Written by Tsung-Mei Cheng.
Amidst growing global anxiety over the new coronavirus Covid-19 outbreak that made its debut in Wuhan, China in December of 2019, the Director-General of WHO, Tedros Adhanom Ghebreyesus, said at the news conference in Geneve midweek of the final week in February that “China is showing a decline in new cases.” Figure 1 shows, by day, the number of confirmed Covid-19 cases (depicted in green bars on the horizontal axis) and deaths (yellow bars) in China between January 22 and February 28. However, Tedros cautioned that it is impossible to know how long the decline will last; and pointed to the new and greater concern about what is happening in the rest of the world. As of March 3, confirmed Covid-19 cases are seen in 75 countries, and no one knows how many people are, in fact, infected since many show no symptoms of the disease in its early stage.
As of March 3, there are 11,748 confirmed cases and 213 deaths worldwide outside of China, compared to 3,474 reported cases and 64 deaths just a week earlier. Although these numbers remain far below the threshold for a pandemic, the rate of increase in new cases has prompted the WHO to raise the pandemic risk from “high” to “very high.”
At the same time, the WHO also pointed out that many of the countries with reported cases of Covid-19 also reported last week that they have not had new cases in the past two weeks — for example, Belgium, Cambodia, India, Nepal, Philippines, Russia, Sri Lanka, Vietnam; and emphasized that to date there is no evidence of wide community spread. Macao, which has not had a new case in 23 days, decided that all its public facilities — movie theatres, Karaoke houses, and bars will resume normal operations starting March 2.
Tedros remains cautiously confident that with aggressive, timely measures, Covid-19 can be contained: “This is one key message from China.”
Looking at the rest of East Asia, the Covid-19 situation in Taiwan stands out as quite different from those seen in neighbouring Korea and Japan. Despite its geographic proximity and high level of economic and cultural exchanges with China, as of March 3, Taiwan has only 42 confirmed cases of Covid-19 and 1 death, compared to 287 cases and 6 deaths and school closings in Japan, and 4,812 cases and 28 deaths in Korea.
Taiwan’s response to the Covid-19 threat may explain the differences in these outcomes. It appears that Taiwan’s government has seized the window of opportunity– WHO’s Tedros urged every government to seize and act aggressively and in a comprehensive manner to control, contain, and manage the Covid-19 invasion. Tedros further advised all countries to be prepared for “four scenarios” that can happen at this “decisive point”: “its [Covid-19] first case, its first cluster, the first evidence of community transmission, and dealing with sustained community transmission.”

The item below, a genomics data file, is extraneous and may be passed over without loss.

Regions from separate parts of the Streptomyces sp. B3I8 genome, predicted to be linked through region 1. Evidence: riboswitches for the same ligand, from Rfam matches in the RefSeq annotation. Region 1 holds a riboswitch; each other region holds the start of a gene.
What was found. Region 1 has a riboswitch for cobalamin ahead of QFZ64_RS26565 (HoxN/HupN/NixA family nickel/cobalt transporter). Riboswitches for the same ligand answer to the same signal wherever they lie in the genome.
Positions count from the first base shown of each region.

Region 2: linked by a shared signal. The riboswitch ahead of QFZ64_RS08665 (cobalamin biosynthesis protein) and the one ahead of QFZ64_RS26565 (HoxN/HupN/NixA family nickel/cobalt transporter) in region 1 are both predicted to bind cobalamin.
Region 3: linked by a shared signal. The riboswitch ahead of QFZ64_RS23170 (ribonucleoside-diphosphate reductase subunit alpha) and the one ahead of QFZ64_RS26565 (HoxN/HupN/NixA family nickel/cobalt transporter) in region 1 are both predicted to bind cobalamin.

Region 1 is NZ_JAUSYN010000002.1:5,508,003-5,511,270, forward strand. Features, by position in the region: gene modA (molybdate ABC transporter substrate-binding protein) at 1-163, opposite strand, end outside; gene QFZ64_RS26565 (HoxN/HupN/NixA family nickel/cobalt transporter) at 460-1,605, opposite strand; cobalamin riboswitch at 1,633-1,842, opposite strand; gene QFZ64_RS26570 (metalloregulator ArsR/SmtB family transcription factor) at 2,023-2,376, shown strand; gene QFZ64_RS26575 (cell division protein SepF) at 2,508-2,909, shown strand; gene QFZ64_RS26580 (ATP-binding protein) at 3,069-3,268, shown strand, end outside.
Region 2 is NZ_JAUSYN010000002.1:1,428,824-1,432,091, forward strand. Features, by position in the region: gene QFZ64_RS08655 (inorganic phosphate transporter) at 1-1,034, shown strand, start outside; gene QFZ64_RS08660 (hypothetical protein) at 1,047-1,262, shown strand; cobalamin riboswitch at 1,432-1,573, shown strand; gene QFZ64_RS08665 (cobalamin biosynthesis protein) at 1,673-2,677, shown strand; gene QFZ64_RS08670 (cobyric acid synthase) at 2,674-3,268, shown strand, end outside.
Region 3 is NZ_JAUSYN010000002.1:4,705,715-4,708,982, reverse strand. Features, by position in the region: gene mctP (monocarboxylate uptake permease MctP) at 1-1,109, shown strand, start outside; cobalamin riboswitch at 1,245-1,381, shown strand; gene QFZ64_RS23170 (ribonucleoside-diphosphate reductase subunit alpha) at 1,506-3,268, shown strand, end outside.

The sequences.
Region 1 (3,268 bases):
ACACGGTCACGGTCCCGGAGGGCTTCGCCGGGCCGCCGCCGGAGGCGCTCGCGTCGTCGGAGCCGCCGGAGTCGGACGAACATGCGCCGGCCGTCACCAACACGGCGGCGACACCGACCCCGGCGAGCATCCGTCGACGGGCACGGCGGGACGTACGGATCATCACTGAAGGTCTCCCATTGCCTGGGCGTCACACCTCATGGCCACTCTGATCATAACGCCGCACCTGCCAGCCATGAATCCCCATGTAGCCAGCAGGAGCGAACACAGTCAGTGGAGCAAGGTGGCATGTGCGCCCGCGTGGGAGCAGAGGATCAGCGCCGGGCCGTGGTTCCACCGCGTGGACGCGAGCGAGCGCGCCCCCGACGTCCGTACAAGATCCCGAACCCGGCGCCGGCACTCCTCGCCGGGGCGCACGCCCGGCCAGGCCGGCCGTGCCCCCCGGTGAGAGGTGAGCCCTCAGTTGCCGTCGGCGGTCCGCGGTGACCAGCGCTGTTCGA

Taiwan government’s most favoured policy for fighting Covid-19 initially is to prevent it from entering Taiwan in the first place, according to Ming-Liang Lee, former health minister, “Czar of SARS” — commander-in-chief in the debacle against Taiwan’s 2003 SARS epidemic, and now a senior adviser to Taiwan’s President Tsai Ing-wen. To this end, Taiwan implemented strict travel advisories and entry protocols tiered by the risk level of the countries in question. Some examples are as follows: visa approvals for foreigners who had entered or lived in China, Hong Kong, Macao in the past 14 days are suspended. All those entering Taiwan who had transited from airports in China, Hong Kong, and Macao are required to follow the Tier 2 home-based surveillance protocol. Passengers entering Taiwan from Japan, Singapore, Thailand, and Iran are required to observe the Tier 3 14-day self-health management protocol, etc. Table 1 shows a summary of the government’s tiered entry containment-surveillance protocols.
Table 1 Government Protocols for Covid-19 Containment and Surveillance
In addition, all commercial flights between Taiwan and China are suspended except for those to and from four airports in China: Beijing, Shanghai, Xiamen, and Chengdu.
These measures, however, will not entirely prevent the spread of Covid-19 since asymptomatic persons infected with the virus can still infect others. The government also implements a myriad of other measures. For example, the government has adopted a tight “trace contact” protocol to identify, trace, and follow infected, and suspected to be infected, individuals to control and contain the spread of Covid-19. To date, the overwhelming majority of the Covid-19 cases in Taiwan are second, third, fourth or fifth generation infections that predominantly affect the originally infected person’s family members; and Taiwan remains in what Lee calls “a state of limited community spread, because we can trace back the source. Taiwan has been effective in containing the spread of Covid-19 following these policies.”